Phase is, for a wave, the position of a particular moment in its cycle: a kind of scale of whether it is at the peaks of the wave, the valleys of the wave, or a point between them. Phase describes a measure of change in the waveform of a signal, usually in degrees (angles), also known as phase angle. And the initial phase is the phase at time 0, also known as the initial phase angle or initial phase. The initial phase reflects the starting point of alternating current alternation and is related to the choice of the starting point of time.

That is to say, in telescopic (periodic) transformation, we can consider trigonometric functions as dynamic elastic steel ropes, which are obtained by fixing the point of intersection with the y-axis in telescopic (periodic) transformation, and compressing or stretching the rest toward the y-axis!

Through the graphical demonstration above, we are able to see that the monotonic tendency of the prime of the function image before and after the change does not change when the amplitude transformation is not involved, and so, with the help of monotonicity, we are able to uniquify this problem. Let’s return and look again, at the original problem:

Next, we are changing this problem a bit:

In this adapted problem, the period is not easy to find without the coordinates of M. So can we find the period by the coordinates of the point P and the point N? We have the previous telescopic translation transformations know that the relative position of these plasmas in the change is unchanged, that is to say, the proportion is the same. So, we can also find the period with the help of the relative positions of these two points.

Or, we can get it by telescopic transformation:

It is easy to find that the conclusion we used:

For sine-type functions, the distance between the two neighboring axes of symmetry (the most significant points) is half of the period, the distance between the two neighboring centers of symmetry is half of the period, and the horizontal distance between the neighboring axes of symmetry and the center of symmetry is one-fourth of the period. This is a special case of this problem.

We go back to the original problem, you can get the first phase of the function directly through the image of a complete cycle:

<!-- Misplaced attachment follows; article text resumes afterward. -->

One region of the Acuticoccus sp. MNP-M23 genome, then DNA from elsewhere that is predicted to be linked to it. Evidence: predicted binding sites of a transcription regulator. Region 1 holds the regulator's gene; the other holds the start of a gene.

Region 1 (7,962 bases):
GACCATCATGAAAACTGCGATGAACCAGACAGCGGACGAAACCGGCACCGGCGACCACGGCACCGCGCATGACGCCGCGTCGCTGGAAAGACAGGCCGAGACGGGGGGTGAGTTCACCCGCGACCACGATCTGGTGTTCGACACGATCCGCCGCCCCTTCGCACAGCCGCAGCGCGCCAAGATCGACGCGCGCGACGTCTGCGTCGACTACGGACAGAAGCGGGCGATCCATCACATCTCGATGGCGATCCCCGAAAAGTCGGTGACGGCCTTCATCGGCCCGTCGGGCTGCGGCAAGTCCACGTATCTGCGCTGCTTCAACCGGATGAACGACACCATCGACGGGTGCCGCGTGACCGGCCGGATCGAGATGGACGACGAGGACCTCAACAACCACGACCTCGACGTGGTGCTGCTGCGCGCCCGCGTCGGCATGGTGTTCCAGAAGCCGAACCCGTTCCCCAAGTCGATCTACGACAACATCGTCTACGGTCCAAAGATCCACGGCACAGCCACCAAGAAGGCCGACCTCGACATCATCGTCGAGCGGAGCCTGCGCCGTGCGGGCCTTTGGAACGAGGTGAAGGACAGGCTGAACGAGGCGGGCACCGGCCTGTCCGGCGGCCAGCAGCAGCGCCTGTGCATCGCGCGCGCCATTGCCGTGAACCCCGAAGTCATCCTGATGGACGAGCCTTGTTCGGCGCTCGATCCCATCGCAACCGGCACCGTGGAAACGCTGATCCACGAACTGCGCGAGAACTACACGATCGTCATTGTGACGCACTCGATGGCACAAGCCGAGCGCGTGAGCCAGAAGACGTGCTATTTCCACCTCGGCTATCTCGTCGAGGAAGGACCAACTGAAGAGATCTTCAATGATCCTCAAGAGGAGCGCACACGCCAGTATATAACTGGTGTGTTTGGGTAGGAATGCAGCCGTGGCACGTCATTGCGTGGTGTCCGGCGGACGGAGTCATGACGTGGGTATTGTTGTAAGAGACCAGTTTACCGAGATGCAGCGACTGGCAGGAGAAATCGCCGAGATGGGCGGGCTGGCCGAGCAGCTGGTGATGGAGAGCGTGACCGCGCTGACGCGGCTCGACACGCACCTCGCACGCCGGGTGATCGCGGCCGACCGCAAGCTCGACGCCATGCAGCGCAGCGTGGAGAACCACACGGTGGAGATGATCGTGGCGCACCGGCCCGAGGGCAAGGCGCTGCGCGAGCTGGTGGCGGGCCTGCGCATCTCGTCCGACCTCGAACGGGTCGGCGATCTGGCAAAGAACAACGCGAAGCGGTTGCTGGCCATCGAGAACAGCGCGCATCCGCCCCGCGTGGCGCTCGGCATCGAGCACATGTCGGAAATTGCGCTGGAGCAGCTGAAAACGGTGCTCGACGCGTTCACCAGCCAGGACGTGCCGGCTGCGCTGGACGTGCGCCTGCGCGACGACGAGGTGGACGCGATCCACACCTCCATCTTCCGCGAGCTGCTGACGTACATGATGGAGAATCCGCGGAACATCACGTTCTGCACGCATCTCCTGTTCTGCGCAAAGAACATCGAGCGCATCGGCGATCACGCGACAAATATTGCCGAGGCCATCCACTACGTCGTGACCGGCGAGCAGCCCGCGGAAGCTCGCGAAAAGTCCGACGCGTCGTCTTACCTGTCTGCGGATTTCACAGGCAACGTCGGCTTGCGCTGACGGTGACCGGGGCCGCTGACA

We are more intuitive from the perspective of the motion of the function easier to portray the image of the transformation of the function’s “past life”, the essence of the image transformation is the transformation of the point, and then from the point of the transformation of the transformation of the shape of the transformation, the last From the appearance of the shape of the transformation to realize the essence of the transformation of points and points to grasp.

How about, through this article, you are not on the trigonometric function of the “initial phase” has a new understanding, a more thorough understanding.

### How do you see the initial phase of a sinusoidal AC waveform?

U=Umsin(wt+φ), when t=0, U=0, so initial phase φ=0.

If the 0 point is shifted to the left to π/2, when t=0, U=Um, so initial phase φ=π/2.

### What are the phase and initial phase in a sine function? How should I find them?

1, in y=Asin(ωx+φ), A is called the amplitude; ωx+φ is called the phase; the phase at x=0 (ωx+φ=0+φ=φ) is called the initial phase.

2. There are specific functions that can be found. y is a function of x, and A, ω, and φ are fixed values.

Extension

Sine function y=sinx; cosine function y=cosx

1, monotonic interval

Sine function monotonically increasing on [-π/2+2kπ,π/2+2kπ], monotonically decreasing on [π/2+2kπ,3π/2+2kπ]

Cosine function Monotonically increasing on [-π+2kπ,2kπ] and monotonically decreasing on [2kπ,π+2kπ]

2. Parity

The sine function is odd

The cosine function is even

3. Symmetry

The sine function is symmetric about the axis x = π/2 + 2kπ, and centrally symmetric about (kπ,0)

The cosine function is symmetric about (kπ,0). p>

The cosine function is symmetric about x=2kπ and centrally symmetric about (π/2+kπ,0)

4. Periodicity

The period of the sine-cosine function is 2π

### How to interpret the sine function y=asin(ωx+φ)

y=Asin(ωx+φ) is called the sine function.

Analytic equation of sine type function: y=Asin(ωx+φ)+h

The effect of each constant value on the function image:

φ (initial phase): determines the position of the waveform in relation to the X-axis or the distance of transverse movement (left plus right minus)

ω: determines the period (the smallest positive period T=2π/|ω|)

A: determines the peak value ( i.e. longitudinal stretching and compression times)

h: indicates the position of the waveform in the y-axis or the longitudinal movement distance (up and down)

Graphing method using the “five-point method” for graphing

The “five-point method” means that the waveform will move in the longitudinal direction when ω x+φ are 0, π/2, π, 3π/2 and 2π respectively.